Bibliography—Complete works edited by J. Frauenstadt (6 vols., Leipzig, 1873, 1874); with notes and introduction, M. Brasch (3rd ed., Leipzig, 1891); E. Grisebach (6 vols., Leipzig,. 1892). There are many translations of special works in all languages;. among English translators are R. B. Haldane, T. B. Saunders,. W. M. Thompson, A. B. Bullock. Arthur Schopenhauers handschriftlicher Nachlass was published by Grisebach in 4 vols. (1896), from MSS. in the Royal Library at Berlin. On Schopenhauer's. life see Gwinner, Schopenhauers Leben (1878); E. Grisebach, Schopenhauer, Geschichte seines Lebens (1897); J. Volkelt, Schopenhauer (1907). A list of works is given by Balan, Schopenhauer-Literatur (1880); see also G. F. Wagner, Encyklopadisches Register zu Schopenhauers Werken (1909), and W. L. Hertslet, Schopenhauer-Register (1890). Among earlier criticisms see: Frauenstadt and Lindner, A. Schopenhauer; von ihm; über ihn (1863); Helen Zimmern, Schopenhauer and his Philosophy (1877); O. Busch, A. Schopenhauer (1878); K. Peters, Schopenhauer als Philosoph (1883); Koeber, Schopenhauers Erlosungslehre (1881), and Die Philos. Schopenhauers (1888). More recent works are: T. Whittaker, Schopenhauer (1909); G. Simmel, Schopenhauer and Nietzsche (1907); F. Paulsen, Schopenhauer. Hamlet. Mephistopheles (1900), three studies in pessimism; T. Lorenz, Zur Entwicklungsgeschichte der Metaphysik Schopenhauers (1897); Mobius, Schopenhauer (1899); R. Lehmann, Schopenhauer and die Entwickelung der monistischen Weltanschauung (1892) and Schopenhauer. Ein Beitrag zur Psychologie der Metaphysik (1894); Th. Ribot, La Philosophie de Schopenhauer (9th ed., 1903); H. Bamberger, Das Tier in der Philosophie Schopenhauers (1897) Kuno Fischer, Schopenhauer (in the Gesch. d. neuer. Philos., 3893); R. Bottger, Das Grundproblem der Schopenhauerschen Philos. (1898) W. Caldwell, Schopenhauer's System (1896); O. Damm, Schopenhauers Ethik im Verhaltnis zu seiner Erkenntnislehre (1898) and Schopenhauers Rechtsand Staatsphilosophie (1901); W. Hauff, Die Uberwindung des Schopenhauerschen Pessimismus durch F. Nietzsche (1904); M. Kelly, Kant's Ethics and Schopenhauer's criticism (1910).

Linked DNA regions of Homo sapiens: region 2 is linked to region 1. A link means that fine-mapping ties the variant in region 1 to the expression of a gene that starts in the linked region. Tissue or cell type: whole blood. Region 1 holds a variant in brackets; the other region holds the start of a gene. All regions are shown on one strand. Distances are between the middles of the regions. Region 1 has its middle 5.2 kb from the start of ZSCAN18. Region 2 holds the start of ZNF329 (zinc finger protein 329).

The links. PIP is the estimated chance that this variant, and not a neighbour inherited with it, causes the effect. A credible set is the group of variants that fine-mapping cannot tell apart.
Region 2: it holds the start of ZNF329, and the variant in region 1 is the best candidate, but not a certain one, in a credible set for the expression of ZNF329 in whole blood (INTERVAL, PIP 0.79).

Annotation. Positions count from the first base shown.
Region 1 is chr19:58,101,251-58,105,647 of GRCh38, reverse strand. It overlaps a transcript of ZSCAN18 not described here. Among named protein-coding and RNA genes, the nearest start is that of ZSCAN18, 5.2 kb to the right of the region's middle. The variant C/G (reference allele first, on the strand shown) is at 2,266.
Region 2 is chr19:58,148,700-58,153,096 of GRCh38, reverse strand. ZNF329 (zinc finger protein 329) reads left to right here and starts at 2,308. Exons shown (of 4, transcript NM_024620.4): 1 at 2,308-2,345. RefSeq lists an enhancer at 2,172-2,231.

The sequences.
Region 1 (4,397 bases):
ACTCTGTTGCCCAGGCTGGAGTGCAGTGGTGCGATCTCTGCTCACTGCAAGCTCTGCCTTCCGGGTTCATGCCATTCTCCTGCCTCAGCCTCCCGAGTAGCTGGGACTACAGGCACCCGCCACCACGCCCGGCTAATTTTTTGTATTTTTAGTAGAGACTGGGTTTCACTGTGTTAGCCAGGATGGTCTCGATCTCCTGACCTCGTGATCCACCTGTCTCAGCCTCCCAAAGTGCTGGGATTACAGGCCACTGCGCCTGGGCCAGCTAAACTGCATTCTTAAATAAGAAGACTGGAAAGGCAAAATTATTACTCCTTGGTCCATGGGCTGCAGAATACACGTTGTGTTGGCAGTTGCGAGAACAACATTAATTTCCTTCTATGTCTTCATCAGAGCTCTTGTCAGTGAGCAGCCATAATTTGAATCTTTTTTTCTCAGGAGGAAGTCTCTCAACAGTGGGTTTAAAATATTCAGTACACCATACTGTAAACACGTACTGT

(W. W.; X.)

SCHOPPE, CASPAR (1576-1649), German controversialist and scholar, was born at Neumarkt in the upper Palatinate on the 27th of May 1576 and studied at several German universities. Having become a convert to Roman Catholicism about 1599, he obtained the favour of Pope Clement VIII., and, even

  1. Kritic (Trans Anal.), bk. ii. Appendix.
  2. Uber die Seelenfrage, p. 9 (Leipzig, 1861).
  3. Mikrokosmus, i. 408(2nd ed.).